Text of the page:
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How IIS 6.0 Supports IPv6

Updated: August 22, 2005

Applies To: Windows Server 2003, Windows Server 2003 with SP1

Except for the differences in functionality outlined in this section, IIS 6.0 provides the same Web services to clients that connect by using IPv6 as it does for clients that connect by using IPv4.

IIS 6.0 provides the same core functionality for users of IPv6 as it does for users of IPv4. However, only a subset of IIS 6.0 functionality is available for users of IPv6. The following are the most significant differences:

  • The IIS Manager user interface does not support IPv6 addresses. IIS Manager does not display IPv6 addresses as it does IPv4 addresses; that is, the IIS user interface does not provide a way to work with or manipulate IPv6 addresses. However, manipulating literal hexadecimal IPv6 addresses is usually not recommended, so lack of this functionality is unlikely to prevent you from installing and using IPv6.

  • The IP Address Restrictions feature is not supported. The IP Address Restrictions feature in IIS 6.0 does not support IPv6 addresses or IPv6 prefixes.

  • Bandwidth throttling is not supported for responses sent over IPv6 addresses. If you change the MaxBandwidth and MaxGlobalBandwidth metabase properties, you do not affect IPv6 network traffic. However, connection limits and connection time-outs, which are related IIS 6.0 features, are supported.

  • The ServerBindings and SecureBindings metabase properties do not support IPv6 addresses. Both properties specify strings that IIS 6.0 uses to determine which network endpoints are used by the server instance. The string format for the ServerBindings property is IPAddress:Port:HostName. Both the IPAddress and HostName parameters of the string are optional; however, the IPAddress component of the string is limited to storing an IPv4 address. Any unspecified parameters default to an all-inclusive wildcard.

    Because of the limitations in IPv6 functionality for these metabase properties, IIS 6.0 functionality for IPv6 is affected as follows:

    • Site routing is limited to host headers only. You cannot configure sites to route on an IPv6 address or on a combination of an IPv6 address and host header. This limitation also affects sites that are configured to route based on an IPv4 address. When you install IPv6, sites that are already specifically configured for IPv4 site-based routing do not respond to requests that come in over IPv6.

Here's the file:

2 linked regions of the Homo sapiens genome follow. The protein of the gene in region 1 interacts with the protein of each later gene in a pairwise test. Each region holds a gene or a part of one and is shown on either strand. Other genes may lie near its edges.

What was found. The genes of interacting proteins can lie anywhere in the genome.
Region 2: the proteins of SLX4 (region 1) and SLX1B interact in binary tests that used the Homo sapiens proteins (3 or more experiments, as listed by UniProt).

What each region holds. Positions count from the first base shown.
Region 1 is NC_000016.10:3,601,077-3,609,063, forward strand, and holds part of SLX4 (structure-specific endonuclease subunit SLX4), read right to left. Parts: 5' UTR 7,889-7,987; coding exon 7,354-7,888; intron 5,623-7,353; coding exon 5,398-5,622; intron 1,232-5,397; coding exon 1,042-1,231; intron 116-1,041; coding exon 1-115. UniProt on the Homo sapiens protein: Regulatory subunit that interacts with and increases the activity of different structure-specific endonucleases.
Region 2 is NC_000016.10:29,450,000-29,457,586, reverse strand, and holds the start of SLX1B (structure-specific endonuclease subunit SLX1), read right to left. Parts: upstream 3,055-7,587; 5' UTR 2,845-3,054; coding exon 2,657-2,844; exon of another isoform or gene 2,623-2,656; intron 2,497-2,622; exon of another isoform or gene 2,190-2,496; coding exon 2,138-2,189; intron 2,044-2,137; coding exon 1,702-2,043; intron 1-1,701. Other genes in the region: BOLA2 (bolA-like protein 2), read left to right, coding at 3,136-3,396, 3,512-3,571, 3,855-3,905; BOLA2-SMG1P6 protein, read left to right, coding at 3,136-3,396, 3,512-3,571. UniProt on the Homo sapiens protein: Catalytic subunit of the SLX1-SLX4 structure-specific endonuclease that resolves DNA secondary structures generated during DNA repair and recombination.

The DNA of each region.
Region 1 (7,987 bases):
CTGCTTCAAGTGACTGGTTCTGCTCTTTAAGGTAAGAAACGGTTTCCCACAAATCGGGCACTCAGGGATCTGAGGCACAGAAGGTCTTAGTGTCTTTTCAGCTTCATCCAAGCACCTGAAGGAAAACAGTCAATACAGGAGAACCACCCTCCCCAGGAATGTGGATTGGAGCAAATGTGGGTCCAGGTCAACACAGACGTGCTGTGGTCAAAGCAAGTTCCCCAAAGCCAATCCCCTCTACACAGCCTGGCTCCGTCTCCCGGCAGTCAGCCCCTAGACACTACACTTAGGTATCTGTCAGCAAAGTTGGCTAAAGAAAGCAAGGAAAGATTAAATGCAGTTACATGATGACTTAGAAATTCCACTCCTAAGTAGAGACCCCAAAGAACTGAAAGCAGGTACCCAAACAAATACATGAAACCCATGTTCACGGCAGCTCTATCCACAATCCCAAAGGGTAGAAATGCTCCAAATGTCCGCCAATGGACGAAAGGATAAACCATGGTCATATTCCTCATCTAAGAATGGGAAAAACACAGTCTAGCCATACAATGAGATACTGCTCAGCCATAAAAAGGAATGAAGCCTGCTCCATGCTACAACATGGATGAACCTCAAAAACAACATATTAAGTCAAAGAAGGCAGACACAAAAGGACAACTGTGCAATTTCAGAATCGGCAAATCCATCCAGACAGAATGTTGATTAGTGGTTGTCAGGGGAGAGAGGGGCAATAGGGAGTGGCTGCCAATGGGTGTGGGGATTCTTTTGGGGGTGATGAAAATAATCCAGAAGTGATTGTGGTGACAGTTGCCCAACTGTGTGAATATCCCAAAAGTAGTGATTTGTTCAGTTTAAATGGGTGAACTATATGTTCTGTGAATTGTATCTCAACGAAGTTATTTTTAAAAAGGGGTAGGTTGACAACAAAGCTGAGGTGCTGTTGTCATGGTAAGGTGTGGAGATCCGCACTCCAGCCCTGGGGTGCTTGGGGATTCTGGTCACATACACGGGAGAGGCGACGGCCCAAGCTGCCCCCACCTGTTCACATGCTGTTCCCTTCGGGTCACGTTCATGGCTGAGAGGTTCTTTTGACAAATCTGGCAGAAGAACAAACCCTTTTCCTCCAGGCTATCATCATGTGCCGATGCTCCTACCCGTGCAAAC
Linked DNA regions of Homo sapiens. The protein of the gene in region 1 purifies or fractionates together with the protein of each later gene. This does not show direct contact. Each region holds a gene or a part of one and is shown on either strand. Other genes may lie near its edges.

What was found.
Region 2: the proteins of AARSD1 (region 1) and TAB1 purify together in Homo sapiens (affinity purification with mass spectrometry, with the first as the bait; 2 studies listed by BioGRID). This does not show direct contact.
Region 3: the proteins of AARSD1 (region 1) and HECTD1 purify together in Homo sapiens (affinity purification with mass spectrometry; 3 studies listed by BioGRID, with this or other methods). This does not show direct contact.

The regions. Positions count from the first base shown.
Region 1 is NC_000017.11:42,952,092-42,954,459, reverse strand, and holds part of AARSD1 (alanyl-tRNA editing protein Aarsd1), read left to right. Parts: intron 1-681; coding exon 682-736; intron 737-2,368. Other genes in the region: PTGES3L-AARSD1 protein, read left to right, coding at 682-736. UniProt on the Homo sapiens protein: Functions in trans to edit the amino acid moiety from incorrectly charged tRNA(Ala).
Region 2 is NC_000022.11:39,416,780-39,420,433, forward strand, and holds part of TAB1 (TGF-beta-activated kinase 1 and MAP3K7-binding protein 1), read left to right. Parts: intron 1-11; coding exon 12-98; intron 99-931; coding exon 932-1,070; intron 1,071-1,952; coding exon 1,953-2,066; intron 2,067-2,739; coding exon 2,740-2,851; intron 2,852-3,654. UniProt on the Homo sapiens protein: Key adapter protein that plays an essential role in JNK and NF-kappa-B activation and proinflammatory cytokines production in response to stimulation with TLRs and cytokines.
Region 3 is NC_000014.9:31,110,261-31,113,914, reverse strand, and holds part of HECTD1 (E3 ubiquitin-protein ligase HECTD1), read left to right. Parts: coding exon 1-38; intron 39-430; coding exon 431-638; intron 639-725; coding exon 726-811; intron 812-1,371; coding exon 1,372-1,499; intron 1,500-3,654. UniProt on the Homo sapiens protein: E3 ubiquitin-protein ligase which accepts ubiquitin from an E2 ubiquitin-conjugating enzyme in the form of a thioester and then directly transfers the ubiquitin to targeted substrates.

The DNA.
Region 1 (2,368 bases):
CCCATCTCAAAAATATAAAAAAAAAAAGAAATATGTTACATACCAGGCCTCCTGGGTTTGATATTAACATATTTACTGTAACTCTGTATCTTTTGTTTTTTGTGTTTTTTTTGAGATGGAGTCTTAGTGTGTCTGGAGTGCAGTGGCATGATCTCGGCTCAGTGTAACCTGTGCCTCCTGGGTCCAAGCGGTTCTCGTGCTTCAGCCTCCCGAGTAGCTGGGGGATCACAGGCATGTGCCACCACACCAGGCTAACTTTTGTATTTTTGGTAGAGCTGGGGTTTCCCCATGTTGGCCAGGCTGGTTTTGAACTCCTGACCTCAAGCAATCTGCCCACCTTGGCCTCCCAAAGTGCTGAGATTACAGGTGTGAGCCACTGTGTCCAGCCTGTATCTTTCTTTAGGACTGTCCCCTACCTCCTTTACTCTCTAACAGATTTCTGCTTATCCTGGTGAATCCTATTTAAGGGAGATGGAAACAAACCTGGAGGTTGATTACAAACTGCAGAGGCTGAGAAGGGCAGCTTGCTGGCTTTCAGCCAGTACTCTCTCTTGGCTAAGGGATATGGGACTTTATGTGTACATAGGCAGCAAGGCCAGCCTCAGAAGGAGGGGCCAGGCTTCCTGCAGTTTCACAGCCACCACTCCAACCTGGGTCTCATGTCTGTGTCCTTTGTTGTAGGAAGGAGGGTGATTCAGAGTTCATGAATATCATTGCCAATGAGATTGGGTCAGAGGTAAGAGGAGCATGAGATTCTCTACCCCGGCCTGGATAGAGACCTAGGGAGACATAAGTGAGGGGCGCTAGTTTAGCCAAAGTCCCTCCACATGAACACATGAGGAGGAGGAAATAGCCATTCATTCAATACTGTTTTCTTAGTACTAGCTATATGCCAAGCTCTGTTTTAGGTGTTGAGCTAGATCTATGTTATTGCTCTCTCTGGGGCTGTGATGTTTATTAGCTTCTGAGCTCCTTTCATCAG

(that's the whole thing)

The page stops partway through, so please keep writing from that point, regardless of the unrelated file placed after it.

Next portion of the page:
• The number of Secure Sockets Layer (SSL) sites is limited to one. Due to the IP routing restriction for IPv6, IIS deployments designed for IPv6 addresses are limited to one SSL site per computer.

  • File Transfer Protocol (FTP), Simple Mail Transfer Protocol (SMTP), and Network News Transfer Protocol (NNTP) services are not supported. IPv6 is supported only for the WWW service. The FTP, SMTP, and NNTP services do not have IPv6 support in IIS 6.0.

  • If you install IPv6 on a computer that is running IIS 6.0, all sites on the computer respond to IPv6 clients. You cannot configure individual sites or virtual directories to respond to IPv6 traffic while others on the same server respond to IPv4 traffic.

  • Logging tools must support IPv6 address formats in order to function correctly. IIS writes IPv6 addresses to the log file when IPv6 is enabled and client computers connect to the server by using IPv6 addresses. Log parsing tools that are to be used with log files for IPv6 sites must support IPv6 address formats.

  • The EnableReverseDnsLookup property is not supported. For IPv4, a value of true for the EnableReverseDnsLookup metabase property allows reverse DNS lookup to determine the DNS name of the client computer. For IPv6, however, this functionality is not enabled.

    noteNote
    Setting the EnableReverseDnsLookup metabase property to true does not cause the REMOTE_HOST server variable to return the DNS name of the client, as it does for IPv4. REMOTE_HOST always contains the IPv6 address, regardless of the EnableReverseDNSLookup property setting.

When you install IPv6 on a server running IIS 6.0, Internet Server API (ISAPI) server variables provide support for IPv6. The ISAPI framework provides the appropriate local-host and remote-host server variables for IPv6 network addresses: LOCAL_ADDR and REMOTE_ADDR. When clients connect over IPv6, these variables store the IPv6 address.